THIS has already been shaping up as a good year for folk albums (Boreas and Mairearad Green have been getting heavy rotation at home) and now five-piece Breabach return with Astar, a dozen tracks that thrillingly place Scottish traditions within a global context.

Over the past few years Breabach have travelled the world, notably with the Boomerang project that brought Gaelic, Maori and Aboriginal cultures to Glasgow’s Commonwealth Games.

And there are direct influences here – the Haka that’s woven into Muriwai, sound of the Norwegian Hardanger fiddle on Farsund, the distinctive voices of Quebec’s Le Vent Du Nord on Les Pieds Joyeux. However, the musical core remains the unique interplay of James Mackenzie and Calum MacCrimmon’s pipes and whistles and Megan Henderson’s fiddle, set to the rhythmic pulse of Ewan Robertson’s guitar and James Lindsay’s double bass. An evocative postcard of recent travels and a statement on the fruits of cross-cultural encounters, Astar is an album with meaning beyond its own music. It’ll make for a great tour climax when they play Drygate in Glasgow on April 2.

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Other releases have been catching my ears too. The chaotic overspill that opens Bad Man, the second album from December ‘91, is like waking from a nightmare to a troubled conscience. This one-man project from Craig Ferrie, self-recorded and self-produced in both Glasgow and Quebec, swings between moods as it openly discusses a ménage a trois divided by the Atlantic.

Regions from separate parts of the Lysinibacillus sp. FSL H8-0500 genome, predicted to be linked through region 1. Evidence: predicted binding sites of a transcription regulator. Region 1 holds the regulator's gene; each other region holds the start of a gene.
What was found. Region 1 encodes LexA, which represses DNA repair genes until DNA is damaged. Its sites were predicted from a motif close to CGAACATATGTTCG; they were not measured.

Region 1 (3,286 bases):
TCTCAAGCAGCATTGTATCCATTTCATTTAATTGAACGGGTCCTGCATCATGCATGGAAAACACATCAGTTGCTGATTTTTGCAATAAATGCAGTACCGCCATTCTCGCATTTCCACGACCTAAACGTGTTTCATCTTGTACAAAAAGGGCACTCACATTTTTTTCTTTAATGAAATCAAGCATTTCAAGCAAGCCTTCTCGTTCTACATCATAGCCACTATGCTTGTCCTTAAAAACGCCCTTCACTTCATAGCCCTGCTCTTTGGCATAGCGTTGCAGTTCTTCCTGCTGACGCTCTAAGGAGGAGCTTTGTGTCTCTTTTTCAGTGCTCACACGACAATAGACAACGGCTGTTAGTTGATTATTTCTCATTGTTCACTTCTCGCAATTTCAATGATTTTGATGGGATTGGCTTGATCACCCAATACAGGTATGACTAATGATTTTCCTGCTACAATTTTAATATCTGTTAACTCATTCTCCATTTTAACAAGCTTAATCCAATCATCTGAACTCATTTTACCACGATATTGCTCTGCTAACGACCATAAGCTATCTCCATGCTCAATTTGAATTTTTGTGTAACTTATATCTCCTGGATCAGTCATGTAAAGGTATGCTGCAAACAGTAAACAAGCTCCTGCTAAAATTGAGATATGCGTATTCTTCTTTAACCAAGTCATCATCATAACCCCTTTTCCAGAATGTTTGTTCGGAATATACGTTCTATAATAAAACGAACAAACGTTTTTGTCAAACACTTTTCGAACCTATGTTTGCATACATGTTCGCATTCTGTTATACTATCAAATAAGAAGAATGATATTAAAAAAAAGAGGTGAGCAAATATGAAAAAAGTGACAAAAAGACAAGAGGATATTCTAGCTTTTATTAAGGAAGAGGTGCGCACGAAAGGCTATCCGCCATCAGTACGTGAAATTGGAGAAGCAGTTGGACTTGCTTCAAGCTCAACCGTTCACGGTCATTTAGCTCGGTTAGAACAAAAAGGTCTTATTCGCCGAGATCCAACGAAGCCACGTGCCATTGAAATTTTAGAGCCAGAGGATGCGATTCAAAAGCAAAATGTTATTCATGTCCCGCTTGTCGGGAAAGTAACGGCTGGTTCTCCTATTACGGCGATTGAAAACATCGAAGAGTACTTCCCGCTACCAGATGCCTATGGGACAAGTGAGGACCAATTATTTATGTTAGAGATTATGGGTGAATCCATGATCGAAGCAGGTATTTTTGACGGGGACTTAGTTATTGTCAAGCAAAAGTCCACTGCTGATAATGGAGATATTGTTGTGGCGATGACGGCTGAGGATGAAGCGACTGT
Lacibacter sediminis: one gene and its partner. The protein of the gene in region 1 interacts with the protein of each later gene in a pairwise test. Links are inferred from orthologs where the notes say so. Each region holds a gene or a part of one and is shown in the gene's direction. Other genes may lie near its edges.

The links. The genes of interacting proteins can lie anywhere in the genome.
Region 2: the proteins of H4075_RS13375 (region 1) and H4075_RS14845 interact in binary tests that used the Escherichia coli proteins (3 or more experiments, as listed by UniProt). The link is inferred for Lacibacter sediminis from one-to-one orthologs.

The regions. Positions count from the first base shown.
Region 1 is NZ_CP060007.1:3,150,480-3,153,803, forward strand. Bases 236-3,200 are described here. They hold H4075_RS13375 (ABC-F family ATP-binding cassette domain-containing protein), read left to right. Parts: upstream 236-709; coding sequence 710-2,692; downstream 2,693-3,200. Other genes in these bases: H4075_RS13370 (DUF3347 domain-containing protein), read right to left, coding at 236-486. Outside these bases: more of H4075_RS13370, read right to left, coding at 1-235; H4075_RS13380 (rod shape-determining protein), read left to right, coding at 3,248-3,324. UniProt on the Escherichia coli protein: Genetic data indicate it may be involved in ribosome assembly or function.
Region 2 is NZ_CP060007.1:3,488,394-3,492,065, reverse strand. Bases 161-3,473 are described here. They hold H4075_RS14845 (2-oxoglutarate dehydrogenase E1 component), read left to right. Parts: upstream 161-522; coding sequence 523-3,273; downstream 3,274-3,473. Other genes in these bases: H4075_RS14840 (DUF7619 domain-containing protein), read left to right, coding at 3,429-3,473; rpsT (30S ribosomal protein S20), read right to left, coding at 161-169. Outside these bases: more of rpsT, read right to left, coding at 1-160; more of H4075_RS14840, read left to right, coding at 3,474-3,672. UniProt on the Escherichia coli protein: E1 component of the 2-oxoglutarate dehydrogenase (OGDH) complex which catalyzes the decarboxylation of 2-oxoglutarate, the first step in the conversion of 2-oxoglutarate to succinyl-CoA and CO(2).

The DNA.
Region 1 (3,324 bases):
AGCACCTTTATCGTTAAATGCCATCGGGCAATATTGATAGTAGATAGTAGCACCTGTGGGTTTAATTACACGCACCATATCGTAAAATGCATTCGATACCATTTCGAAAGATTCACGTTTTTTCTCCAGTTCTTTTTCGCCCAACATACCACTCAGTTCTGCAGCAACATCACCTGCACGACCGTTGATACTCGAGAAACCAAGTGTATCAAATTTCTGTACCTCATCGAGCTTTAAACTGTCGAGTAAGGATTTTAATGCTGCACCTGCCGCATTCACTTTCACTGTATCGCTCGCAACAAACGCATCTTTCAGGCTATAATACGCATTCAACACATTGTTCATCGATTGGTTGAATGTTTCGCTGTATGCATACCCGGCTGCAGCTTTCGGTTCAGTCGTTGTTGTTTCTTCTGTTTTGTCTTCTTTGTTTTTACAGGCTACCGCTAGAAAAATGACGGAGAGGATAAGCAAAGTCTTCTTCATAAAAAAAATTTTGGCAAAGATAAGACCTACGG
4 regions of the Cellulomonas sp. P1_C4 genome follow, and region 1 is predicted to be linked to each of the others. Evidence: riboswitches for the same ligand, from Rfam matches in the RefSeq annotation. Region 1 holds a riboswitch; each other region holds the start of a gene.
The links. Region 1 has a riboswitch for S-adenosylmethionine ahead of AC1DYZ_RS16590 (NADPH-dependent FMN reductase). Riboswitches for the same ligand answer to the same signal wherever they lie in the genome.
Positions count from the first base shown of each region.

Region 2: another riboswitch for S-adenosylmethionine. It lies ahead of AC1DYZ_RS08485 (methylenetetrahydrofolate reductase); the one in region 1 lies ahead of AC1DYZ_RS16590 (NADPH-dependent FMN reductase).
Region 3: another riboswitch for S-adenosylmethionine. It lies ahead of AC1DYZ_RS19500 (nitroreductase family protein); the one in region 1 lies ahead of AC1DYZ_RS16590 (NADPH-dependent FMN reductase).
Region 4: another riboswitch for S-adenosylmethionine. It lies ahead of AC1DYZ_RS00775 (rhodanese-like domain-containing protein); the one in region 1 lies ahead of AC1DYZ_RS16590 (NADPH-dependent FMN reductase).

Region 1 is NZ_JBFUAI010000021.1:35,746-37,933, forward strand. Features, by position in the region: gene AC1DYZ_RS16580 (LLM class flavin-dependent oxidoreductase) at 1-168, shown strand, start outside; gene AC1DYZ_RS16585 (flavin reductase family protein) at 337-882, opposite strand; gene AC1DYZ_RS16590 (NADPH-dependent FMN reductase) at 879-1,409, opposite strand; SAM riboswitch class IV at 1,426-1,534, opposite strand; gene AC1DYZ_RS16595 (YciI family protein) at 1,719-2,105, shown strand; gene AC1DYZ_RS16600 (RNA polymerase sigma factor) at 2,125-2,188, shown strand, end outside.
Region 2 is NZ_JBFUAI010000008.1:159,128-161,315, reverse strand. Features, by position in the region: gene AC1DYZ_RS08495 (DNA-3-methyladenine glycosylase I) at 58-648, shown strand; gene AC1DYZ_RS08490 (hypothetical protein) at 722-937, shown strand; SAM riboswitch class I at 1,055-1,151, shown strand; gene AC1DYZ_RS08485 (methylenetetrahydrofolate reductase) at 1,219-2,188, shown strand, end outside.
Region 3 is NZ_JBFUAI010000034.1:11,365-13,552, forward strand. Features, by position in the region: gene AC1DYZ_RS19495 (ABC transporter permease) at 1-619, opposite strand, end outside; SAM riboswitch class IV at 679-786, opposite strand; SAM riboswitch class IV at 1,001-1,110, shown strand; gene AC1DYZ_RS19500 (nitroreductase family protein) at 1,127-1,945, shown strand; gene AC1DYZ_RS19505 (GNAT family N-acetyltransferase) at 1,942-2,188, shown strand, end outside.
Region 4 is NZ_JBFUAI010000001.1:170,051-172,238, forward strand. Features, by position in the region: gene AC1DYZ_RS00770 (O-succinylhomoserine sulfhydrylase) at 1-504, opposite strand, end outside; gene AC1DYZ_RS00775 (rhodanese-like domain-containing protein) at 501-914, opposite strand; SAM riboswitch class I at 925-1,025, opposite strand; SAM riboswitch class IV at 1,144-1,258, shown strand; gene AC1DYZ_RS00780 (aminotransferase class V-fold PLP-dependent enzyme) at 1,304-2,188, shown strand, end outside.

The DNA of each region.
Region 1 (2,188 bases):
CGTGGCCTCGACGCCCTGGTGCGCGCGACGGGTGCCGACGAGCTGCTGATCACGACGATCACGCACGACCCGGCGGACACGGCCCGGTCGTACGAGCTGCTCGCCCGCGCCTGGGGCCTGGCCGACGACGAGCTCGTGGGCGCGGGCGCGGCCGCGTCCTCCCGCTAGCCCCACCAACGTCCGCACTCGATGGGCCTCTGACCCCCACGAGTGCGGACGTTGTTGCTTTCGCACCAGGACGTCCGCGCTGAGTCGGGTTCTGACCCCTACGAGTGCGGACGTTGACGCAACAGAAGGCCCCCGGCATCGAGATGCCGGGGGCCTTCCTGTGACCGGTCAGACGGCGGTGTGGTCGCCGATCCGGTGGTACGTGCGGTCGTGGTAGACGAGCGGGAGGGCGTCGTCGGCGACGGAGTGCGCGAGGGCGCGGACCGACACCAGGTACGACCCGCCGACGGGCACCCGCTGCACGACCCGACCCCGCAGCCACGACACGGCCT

The art-pop angles of Woman In A Man’s Body give way to the piano-led balladry of title track and circling guitar-picking of When You Come.

As so the album goes on, contemplative one minute, forceful the next – but always anxious, through bursts of punkish self-doubt (I Don’t Know) and folkish introspection (I’ll Try To Let You Know). The production desk has become the therapist’s couch.

I’ve also been impressed by the progression shown on All Watched Over By Machines Of Loving Grace, the sophomore album from Edinburgh’s Universal Thee.

Debut album Back To Earth seemed a bit entrenched in a Pixies-go-jangle-pop fusion, and while there’s still a touch of feyness in the male/female vocal harmonies and sweet melodies, there’s a heftier sound to the fore now that better defines the band.

Hey features great, quickly shifting hooks; Hamlet 3 has a killer harmonic chorus that winks at The Strokes; Lost At Sea lets guitars and voices overlap with increasing complexity, like a worthy successor to The Vaselines.

As an album, it’s a confident step forwards.